One last cheer for Andrew Rich
Andrew Rich
Andrew Rich
TBS Managing Editor
Posted Nov 19, 2010


As Cougar safety Andrew Rich walks off the field at LaVell Edwards Stadium for the last time on Saturday, he'll be leaving behind a lot of fond memories. The Cougar captain and star defender has sacrificed and been through a lot over the past several years, and he wouldn't trade it for any other college experience.

While at Snow College, Andrew Rich turned down scholarship offers from Cal and Boise State, instead choosing to receive a preferred walk-on spot at BYU after Coach Mendenhall promised him that he would get a scholarship down the road. It was a leap of faith, but the decision to come to BYU led to much more than the promised scholarship.

"This experience has been everything to me," Rich said. "It's been everything that I've dreamt it to be. I know that sounds so cliché, but really my experience here has been life changing."

After seeing action in all 13 games his first year at BYU as a sophomore, Rich was an Academic All-MWC selection. His junior year he was selected to the All-MWC Second-Team and was also an Academic All-MWC performer. But it wasn't just on the football field where Rich excelled, and his decision to come to BYU has changed his life.

"I met my wife Kimberly here and I've learned lessons and principles and things that I feel I couldn't have learned elsewhere," he said. "The people that I've met and the relationships that I've built were meant to be, so to speak. When I first committed to BYU, I was 100 percent sure that it was the right decision, and now looking back I know [it] was the 100 percent right decision for me and for my future family."

As a Cougar safety and member of the Band of Brothers, Rich has been through a lot of adversity over the past several of years. He's had his own personal ups and downs and has battled back from nagging injuries. He was a part of the teams that went 10-3 his sophomore year and 11-2 his junior year, and then this year’s team that started out 1-4. But despite the slow start this season, Rich still wouldn't trade being at BYU for any other team in the country.

"It's funny because I really appreciate the times that we lost, because first of all you learn a lot about yourself, who you are and if you're going to keep fighting or throw in the towel. Second, you also learn who is also going to fight with you. I've learned a lot about the character of this team and the guys on this team who are willing to stick with it and willing to declare if they're going to win or not. Obviously, there are some that don't want to pull their weight, and that's okay, we'll go on without them. But I'll tell you what, those that do are still here and still working, and man, it's fun being around these guys."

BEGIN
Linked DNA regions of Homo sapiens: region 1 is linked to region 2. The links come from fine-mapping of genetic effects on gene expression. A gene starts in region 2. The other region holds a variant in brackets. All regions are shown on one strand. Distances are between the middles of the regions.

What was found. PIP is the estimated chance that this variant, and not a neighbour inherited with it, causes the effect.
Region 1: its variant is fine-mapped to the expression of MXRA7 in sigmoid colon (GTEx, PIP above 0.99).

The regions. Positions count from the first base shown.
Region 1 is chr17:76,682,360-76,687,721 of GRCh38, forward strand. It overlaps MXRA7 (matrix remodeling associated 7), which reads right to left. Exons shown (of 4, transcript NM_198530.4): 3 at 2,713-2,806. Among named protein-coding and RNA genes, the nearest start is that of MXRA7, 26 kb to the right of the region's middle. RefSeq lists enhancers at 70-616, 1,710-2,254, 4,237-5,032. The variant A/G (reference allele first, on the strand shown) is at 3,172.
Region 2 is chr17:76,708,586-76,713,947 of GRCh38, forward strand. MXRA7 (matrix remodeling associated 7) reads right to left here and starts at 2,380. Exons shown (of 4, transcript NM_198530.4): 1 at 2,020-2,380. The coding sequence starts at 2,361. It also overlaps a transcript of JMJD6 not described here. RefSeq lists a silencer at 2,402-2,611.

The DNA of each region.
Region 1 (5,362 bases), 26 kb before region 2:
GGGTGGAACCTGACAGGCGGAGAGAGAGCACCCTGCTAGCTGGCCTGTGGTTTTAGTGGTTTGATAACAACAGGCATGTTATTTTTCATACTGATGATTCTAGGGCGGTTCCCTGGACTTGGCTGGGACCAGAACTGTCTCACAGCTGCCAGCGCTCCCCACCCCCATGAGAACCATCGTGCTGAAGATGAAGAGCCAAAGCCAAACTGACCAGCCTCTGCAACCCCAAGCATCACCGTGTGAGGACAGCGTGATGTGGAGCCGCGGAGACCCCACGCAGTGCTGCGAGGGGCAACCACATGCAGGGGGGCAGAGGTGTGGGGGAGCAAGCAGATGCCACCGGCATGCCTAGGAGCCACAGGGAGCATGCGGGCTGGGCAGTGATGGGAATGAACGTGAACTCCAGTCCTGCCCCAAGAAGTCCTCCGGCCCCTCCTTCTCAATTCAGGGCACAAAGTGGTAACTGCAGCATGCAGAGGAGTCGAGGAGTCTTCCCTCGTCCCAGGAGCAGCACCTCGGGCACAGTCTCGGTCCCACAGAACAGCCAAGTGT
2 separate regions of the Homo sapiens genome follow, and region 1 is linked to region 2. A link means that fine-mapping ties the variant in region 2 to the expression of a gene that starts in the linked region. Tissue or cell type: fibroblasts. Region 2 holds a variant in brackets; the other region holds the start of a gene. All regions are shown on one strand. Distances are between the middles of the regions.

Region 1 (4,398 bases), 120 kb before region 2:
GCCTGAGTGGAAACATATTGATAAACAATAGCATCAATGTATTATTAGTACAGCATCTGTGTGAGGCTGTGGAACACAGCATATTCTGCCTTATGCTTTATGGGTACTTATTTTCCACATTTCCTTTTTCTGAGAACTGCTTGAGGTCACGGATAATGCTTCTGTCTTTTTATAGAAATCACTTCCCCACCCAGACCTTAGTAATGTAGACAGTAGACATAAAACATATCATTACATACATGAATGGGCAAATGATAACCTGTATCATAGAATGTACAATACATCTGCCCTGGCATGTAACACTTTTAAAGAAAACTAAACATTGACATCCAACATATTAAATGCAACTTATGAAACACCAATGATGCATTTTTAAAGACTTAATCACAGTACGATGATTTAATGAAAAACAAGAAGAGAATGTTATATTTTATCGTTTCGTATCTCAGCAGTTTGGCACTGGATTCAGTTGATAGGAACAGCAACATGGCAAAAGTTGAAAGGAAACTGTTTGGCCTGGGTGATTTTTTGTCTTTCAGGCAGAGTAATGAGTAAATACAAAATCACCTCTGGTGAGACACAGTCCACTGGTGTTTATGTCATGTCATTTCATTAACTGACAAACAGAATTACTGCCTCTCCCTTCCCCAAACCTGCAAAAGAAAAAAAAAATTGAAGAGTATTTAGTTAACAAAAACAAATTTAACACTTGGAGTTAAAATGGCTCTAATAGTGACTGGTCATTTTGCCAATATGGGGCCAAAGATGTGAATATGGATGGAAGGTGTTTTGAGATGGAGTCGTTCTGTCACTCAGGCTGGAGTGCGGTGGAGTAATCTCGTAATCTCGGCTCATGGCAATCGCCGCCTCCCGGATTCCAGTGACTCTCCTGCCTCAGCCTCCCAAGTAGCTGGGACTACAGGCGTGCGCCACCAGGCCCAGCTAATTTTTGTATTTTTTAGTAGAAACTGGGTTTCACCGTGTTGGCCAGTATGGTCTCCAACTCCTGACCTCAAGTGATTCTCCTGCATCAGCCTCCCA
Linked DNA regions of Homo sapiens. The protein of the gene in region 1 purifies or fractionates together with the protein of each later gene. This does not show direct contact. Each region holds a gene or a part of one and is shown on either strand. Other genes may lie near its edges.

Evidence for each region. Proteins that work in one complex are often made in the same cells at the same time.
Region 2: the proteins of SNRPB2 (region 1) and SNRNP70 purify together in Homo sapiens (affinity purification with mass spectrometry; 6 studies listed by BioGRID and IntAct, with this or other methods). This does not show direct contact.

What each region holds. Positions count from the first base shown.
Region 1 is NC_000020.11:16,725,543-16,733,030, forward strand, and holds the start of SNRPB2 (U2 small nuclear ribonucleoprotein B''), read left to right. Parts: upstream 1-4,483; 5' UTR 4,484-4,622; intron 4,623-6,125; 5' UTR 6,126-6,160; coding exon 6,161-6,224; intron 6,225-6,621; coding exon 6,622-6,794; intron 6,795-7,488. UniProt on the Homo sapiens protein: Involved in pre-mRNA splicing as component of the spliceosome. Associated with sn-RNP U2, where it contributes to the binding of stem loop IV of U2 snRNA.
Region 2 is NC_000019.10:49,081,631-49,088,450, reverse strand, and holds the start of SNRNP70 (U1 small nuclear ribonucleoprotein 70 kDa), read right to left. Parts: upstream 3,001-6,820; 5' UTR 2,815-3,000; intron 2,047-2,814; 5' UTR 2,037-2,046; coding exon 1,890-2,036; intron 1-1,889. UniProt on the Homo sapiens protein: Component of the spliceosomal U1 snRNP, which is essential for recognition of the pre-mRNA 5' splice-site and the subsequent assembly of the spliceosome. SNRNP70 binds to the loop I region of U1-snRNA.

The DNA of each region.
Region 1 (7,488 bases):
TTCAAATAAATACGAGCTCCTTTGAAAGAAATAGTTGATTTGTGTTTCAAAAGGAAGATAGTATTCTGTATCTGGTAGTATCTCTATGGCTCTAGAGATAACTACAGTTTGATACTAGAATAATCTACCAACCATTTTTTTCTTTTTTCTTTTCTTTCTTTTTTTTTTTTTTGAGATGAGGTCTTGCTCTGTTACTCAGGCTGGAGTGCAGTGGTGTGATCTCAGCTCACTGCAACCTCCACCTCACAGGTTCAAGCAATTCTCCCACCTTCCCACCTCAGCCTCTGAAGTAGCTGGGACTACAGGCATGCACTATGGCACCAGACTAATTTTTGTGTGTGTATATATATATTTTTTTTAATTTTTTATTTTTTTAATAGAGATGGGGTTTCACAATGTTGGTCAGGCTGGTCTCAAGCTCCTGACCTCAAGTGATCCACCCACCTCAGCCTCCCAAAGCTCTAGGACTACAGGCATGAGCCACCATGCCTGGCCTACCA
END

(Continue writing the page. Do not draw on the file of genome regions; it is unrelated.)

After starting out 1-4, the Cougars have now won four of their last five games. Rich has seen a young team turn around a losing season into what could be a bowl eligible team with a win against New Mexico on Saturday.

"It's something that before this season I never thought about trying to become bowl eligible," Rich said. "You know, once you lose four straight games and you struggle and struggle and struggle, you appreciate each win. It makes you really appreciate the program and all the hard work [from] the guys that came before to make it what it is.

"There's a lot that goes into winning, and I think that when you're a 10-win-season team every year, you take for granted those wins. Just winning six games to be bowl eligible is a big accomplishment for this team from where we were a few weeks ago. I'm definitely looking forward to playing and we have a tough game on our hands, and New Mexico isn't going to give it to us, so we're going to have to earn it and win the game."

During his three years at BYU, LaVell Edwards Stadium has become a special place for Rich.

"The memories and all the things that happened there for me from when I started playing, all the great games and players I played with to now, [have] definitely made it a sacred place for me in my heart," said a somber Rich. "I've made some of the best memories in my life being out there with my friends and teammates. It definitely holds a special place in my heart.”

Saturday will mark the last time Rich will run out of the tunnel at LaVell Edwards Stadium in front of the home crowd.

"Yeah, I think it will sink a little more right when we run out of the tunnel," Rich said. "I just want it to end the right way, you know. We've worked so hard this whole season and we've had some ups and downs and some tough times. It's been some of the toughest times of my football career, and I think that we've worked in a way that it's going to work out in a positive way. We play a very capable New Mexico team, but I think this week it's more so about looking at us and playing the best football that we can play.

"You know, you never think there's an end when you're in the heat of it all. It's kind of like when you're on your mission and you never feel like you're going to go home sort of thing. Now that it's almost time to say goodbye, it's one of the hardest transitions you'll ever have to make. It's obviously going to be a very difficult thing for me to swallow the fact knowing that this will be the last time that I'll ever be on our home field with the guys I love and trust. I'm sure it will be an emotional time for a lot of us."


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